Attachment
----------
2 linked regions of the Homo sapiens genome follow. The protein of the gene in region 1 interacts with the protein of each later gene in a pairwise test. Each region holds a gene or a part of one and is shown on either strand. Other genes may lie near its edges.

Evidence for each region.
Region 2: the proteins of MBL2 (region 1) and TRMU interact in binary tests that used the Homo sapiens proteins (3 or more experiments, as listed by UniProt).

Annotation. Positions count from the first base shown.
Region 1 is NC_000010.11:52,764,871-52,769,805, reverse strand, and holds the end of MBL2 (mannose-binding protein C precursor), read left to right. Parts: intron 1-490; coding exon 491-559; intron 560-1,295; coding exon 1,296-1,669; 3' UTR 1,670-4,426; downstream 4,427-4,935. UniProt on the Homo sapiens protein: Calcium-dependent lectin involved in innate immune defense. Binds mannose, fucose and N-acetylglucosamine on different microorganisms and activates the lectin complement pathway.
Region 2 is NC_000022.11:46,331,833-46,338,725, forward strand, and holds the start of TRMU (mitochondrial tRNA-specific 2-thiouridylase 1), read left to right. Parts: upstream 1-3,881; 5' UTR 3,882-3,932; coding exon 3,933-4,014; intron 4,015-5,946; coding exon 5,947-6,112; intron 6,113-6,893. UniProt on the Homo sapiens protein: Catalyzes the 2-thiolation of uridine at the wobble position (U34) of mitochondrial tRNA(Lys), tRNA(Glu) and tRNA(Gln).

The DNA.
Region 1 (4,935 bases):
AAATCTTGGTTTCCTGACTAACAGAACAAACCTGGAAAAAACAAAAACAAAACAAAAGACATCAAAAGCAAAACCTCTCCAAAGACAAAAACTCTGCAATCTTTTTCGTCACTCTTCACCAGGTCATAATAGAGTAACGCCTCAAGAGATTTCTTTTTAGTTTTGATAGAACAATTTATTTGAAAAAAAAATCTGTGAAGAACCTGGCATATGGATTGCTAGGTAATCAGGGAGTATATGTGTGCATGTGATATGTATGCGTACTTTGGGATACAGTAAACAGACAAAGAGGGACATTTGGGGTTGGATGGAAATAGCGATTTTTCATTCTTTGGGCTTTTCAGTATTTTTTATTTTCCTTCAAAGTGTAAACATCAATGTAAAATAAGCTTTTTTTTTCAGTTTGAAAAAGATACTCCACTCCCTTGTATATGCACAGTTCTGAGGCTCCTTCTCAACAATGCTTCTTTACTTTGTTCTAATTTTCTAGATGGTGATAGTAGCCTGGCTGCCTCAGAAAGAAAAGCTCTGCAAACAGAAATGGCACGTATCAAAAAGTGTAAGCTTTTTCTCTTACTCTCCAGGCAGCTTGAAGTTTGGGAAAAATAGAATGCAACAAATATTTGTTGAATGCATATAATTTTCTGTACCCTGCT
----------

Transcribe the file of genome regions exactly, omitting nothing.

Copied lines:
2 linked regions of the Homo sapiens genome follow. The protein of the gene in region 1 interacts with the protein of each later gene in a pairwise test. Each region holds a gene or a part of one and is shown on either strand. Other genes may lie near its edges.

Evidence for each region.
Region 2: the proteins of MBL2 (region 1) and TRMU interact in binary tests that used the Homo sapiens proteins (3 or more experiments, as listed by UniProt).

Annotation. Positions count from the first base shown.
Region 1 is NC_000010.11:52,764,871-52,769,805, reverse strand, and holds the end of MBL2 (mannose-binding protein C precursor), read left to right. Parts: intron 1-490; coding exon 491-559; intron 560-1,295; coding exon 1,296-1,669; 3' UTR 1,670-4,426; downstream 4,427-4,935. UniProt on the Homo sapiens protein: Calcium-dependent lectin involved in innate immune defense. Binds mannose, fucose and N-acetylglucosamine on different microorganisms and activates the lectin complement pathway.
Region 2 is NC_000022.11:46,331,833-46,338,725, forward strand, and holds the start of TRMU (mitochondrial tRNA-specific 2-thiouridylase 1), read left to right. Parts: upstream 1-3,881; 5' UTR 3,882-3,932; coding exon 3,933-4,014; intron 4,015-5,946; coding exon 5,947-6,112; intron 6,113-6,893. UniProt on the Homo sapiens protein: Catalyzes the 2-thiolation of uridine at the wobble position (U34) of mitochondrial tRNA(Lys), tRNA(Glu) and tRNA(Gln).

The DNA.
Region 1 (4,935 bases):
AAATCTTGGTTTCCTGACTAACAGAACAAACCTGGAAAAAACAAAAACAAAACAAAAGACATCAAAAGCAAAACCTCTCCAAAGACAAAAACTCTGCAATCTTTTTCGTCACTCTTCACCAGGTCATAATAGAGTAACGCCTCAAGAGATTTCTTTTTAGTTTTGATAGAACAATTTATTTGAAAAAAAAATCTGTGAAGAACCTGGCATATGGATTGCTAGGTAATCAGGGAGTATATGTGTGCATGTGATATGTATGCGTACTTTGGGATACAGTAAACAGACAAAGAGGGACATTTGGGGTTGGATGGAAATAGCGATTTTTCATTCTTTGGGCTTTTCAGTATTTTTTATTTTCCTTCAAAGTGTAAACATCAATGTAAAATAAGCTTTTTTTTTCAGTTTGAAAAAGATACTCCACTCCCTTGTATATGCACAGTTCTGAGGCTCCTTCTCAACAATGCTTCTTTACTTTGTTCTAATTTTCTAGATGGTGATAGTAGCCTGGCTGCCTCAGAAAGAAAAGCTCTGCAAACAGAAATGGCACGTATCAAAAAGTGTAAGCTTTTTCTCTTACTCTCCAGGCAGCTTGAAGTTTGGGAAAAATAGAATGCAACAAATATTTGTTGAATGCATATAATTTTCTGTACCCTGCT